In order to obtain a nursing license in most states, students must attend an accredited nursing program. Accreditation is a voluntary step that evaluates a program’s key components, including curriculum, facilities, faculty, and student outcomes. Accredited programs must complete periodic evaluations to ensure they continue to meet these high-quality standards. 

The two primary accrediting bodies for nursing programs are the Commission on Collegiate Nursing Education (CCNE) and the Accreditation Commission for Education in Nursing (ACEN).

On-Campus Pediatric Nurse Degree Programs

Pediatrics at Randall Children’s Hospital on the campus of Legacy Emanuel

New graduate nurses can apply for the RN residency program at Legacy Emanuel in Portland, Oregon. This one-year program includes 18 weeks of classes, mentorship, and a specialized curriculum designed to help nurses get up to speed. In total, nurses commit to one full year of employment with this program to learn the necessary skills to excel in their new specialty. All courses are developed with current and emerging clinical guidelines and can include labs and simulations.  

Nurses can apply directly to several departments, including Randall Children’s hospital on the Legacy Emanuel campus. While there are general pediatrics residencies, nurses can also apply to acute care, the PICU, or the NICU. To apply, nurses must have less than one year of work experience and hold an RN license in Oregon or Washington. These residencies are paid employment, and there is no tuition.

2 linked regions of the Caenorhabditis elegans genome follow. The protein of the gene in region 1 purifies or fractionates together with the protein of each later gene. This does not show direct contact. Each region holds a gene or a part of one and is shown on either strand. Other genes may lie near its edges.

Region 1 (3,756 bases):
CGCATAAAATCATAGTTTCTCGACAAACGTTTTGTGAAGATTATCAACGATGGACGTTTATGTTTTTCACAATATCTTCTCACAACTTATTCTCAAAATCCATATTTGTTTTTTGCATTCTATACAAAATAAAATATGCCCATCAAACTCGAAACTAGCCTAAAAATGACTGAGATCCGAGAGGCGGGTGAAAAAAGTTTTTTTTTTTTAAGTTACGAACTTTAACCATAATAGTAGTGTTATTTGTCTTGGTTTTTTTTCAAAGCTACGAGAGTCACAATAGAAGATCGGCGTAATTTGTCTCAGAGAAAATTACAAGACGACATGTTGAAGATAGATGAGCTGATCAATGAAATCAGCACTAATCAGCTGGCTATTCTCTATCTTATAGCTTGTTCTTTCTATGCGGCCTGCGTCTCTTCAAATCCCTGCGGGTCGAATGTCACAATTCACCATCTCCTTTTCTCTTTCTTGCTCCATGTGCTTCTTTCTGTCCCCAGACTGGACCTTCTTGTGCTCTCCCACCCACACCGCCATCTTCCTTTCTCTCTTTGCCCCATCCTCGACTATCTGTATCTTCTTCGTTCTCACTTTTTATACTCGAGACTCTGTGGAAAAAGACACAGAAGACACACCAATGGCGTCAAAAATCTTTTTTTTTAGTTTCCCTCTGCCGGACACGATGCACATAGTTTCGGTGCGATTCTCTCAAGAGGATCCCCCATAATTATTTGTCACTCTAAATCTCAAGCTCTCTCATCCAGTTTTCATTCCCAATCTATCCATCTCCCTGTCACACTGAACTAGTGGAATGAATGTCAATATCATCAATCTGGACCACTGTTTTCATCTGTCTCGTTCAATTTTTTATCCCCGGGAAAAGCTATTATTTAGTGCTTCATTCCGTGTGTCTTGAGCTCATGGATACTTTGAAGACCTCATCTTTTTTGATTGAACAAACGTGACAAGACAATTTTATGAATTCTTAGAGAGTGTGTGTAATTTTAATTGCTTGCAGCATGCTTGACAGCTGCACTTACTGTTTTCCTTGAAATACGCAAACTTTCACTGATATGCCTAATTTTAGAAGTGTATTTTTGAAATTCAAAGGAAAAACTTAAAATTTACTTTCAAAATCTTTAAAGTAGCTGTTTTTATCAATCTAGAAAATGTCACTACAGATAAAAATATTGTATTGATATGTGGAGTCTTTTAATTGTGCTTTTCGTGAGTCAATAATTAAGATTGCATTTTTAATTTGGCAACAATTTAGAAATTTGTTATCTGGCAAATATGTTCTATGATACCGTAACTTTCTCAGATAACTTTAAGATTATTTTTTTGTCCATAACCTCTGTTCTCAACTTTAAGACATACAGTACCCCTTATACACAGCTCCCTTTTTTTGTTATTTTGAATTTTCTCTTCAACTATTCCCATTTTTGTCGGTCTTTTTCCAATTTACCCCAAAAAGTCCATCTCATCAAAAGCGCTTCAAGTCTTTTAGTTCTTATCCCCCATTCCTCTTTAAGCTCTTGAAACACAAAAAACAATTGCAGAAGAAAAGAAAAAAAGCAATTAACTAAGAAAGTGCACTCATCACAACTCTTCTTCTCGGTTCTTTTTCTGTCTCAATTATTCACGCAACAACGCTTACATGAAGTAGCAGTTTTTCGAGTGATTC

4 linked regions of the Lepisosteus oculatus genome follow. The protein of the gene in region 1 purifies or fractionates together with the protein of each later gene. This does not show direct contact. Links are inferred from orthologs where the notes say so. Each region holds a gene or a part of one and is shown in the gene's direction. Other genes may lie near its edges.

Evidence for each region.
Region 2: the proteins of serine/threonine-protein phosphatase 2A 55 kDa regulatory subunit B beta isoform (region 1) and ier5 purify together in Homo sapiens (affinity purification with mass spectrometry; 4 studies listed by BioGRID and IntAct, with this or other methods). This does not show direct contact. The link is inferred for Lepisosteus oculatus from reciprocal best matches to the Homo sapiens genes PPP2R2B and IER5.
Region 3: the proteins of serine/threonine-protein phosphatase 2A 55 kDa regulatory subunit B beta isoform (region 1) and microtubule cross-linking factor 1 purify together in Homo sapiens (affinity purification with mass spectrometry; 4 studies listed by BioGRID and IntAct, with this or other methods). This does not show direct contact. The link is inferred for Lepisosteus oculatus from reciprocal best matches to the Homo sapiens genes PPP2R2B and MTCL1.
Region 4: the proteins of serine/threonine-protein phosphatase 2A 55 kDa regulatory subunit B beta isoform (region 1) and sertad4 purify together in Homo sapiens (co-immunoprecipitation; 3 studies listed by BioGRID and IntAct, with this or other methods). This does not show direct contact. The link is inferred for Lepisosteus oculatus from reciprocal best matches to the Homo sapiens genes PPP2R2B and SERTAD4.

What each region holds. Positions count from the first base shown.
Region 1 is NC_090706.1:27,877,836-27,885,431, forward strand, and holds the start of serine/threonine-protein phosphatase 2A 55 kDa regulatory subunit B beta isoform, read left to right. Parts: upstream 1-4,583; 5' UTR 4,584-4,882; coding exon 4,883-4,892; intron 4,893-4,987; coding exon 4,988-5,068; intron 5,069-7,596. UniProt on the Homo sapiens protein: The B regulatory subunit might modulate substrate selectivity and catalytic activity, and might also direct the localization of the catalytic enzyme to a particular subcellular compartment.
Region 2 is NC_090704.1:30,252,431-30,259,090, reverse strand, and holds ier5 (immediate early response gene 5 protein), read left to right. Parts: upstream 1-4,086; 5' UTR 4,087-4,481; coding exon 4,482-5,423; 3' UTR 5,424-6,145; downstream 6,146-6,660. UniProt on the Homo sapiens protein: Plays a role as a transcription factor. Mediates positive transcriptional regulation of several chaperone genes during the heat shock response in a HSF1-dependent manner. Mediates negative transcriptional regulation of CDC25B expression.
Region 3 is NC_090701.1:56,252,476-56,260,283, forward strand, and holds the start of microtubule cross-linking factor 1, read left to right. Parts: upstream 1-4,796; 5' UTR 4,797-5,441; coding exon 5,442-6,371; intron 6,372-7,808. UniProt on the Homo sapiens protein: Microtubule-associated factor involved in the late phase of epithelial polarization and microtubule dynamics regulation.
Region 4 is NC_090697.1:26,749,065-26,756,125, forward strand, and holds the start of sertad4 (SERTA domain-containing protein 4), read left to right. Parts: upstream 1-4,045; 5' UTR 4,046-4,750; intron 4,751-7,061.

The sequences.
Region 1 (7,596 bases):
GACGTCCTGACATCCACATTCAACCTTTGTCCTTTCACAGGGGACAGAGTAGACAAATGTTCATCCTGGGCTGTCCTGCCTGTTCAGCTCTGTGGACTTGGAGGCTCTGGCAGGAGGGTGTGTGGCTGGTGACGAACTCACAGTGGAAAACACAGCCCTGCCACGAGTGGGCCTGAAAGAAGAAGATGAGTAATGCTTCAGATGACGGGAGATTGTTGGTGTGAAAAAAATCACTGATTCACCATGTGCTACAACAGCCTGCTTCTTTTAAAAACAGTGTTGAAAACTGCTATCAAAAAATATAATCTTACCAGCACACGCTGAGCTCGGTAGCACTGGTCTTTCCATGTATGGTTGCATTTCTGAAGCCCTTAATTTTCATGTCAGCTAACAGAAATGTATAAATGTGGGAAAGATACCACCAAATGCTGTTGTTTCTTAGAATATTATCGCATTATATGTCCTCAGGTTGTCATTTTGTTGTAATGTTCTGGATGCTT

• Location: Portland, OR
  • Duration: One year
  • Accreditation: American Nurses Credentialing Center
  • Tuition: None 

Pima Community College

In just two years, students can complete an associate of applied science in nursing at Pima Community College. This traditional program prepares students to pass the National Council Licensure Examination (NCLEX-RN) exam and find entry-level work as nurses. Skills students will gain in this program include the ability to communicate effectively, a keen understanding of patient and staff safety, how to use informatics to deliver healthcare, applying evidence-based practices to patient care, and leadership skills to help other healthcare staff. 

As with most nursing programs, admission to this degree program is highly competitive. Candidates must complete prerequisite coursework in math, writing, and biology, and the Accuplacer Reading Assessment HESI A2 Assessment for Math, Reading, and Anatomy/Physiology with a 75 percent or higher. Applicants must also take the National League of Nursing Pre-Admission Examination for RN applicants (NLN PAX-RN). 

  • Location: Tucson, AZ
  • Duration: Two years
  • Accreditation: Accreditation Commission for Education in Nursing 
  • Tuition: $310.50 per credit 

Seattle Children’s Hospital

Seattle Children’s Hospital offers an outstanding nurse residency program for new nurses who are looking to work with children. This one-year program is full-time paid employment as a nurse and includes nurse residency classes. These classes are designed to help nurses build competency in pediatric care. During the residency, each nurse will have an experienced nurse mentor to help them along.

In order to participate in this program, nurses must submit an application and have already completed a bachelor’s of science in nursing. They must also be licensed in the state of Washington and hold basic life support certification. Prior work experience in pediatric nursing can help boost the chances of being selected for this program. Once selected, nurses will be assigned to a specific area that can include psychiatry, emergencies, intensive care, acute care, and the operating room.

  • Location: Seattle, WA
  • Duration: One year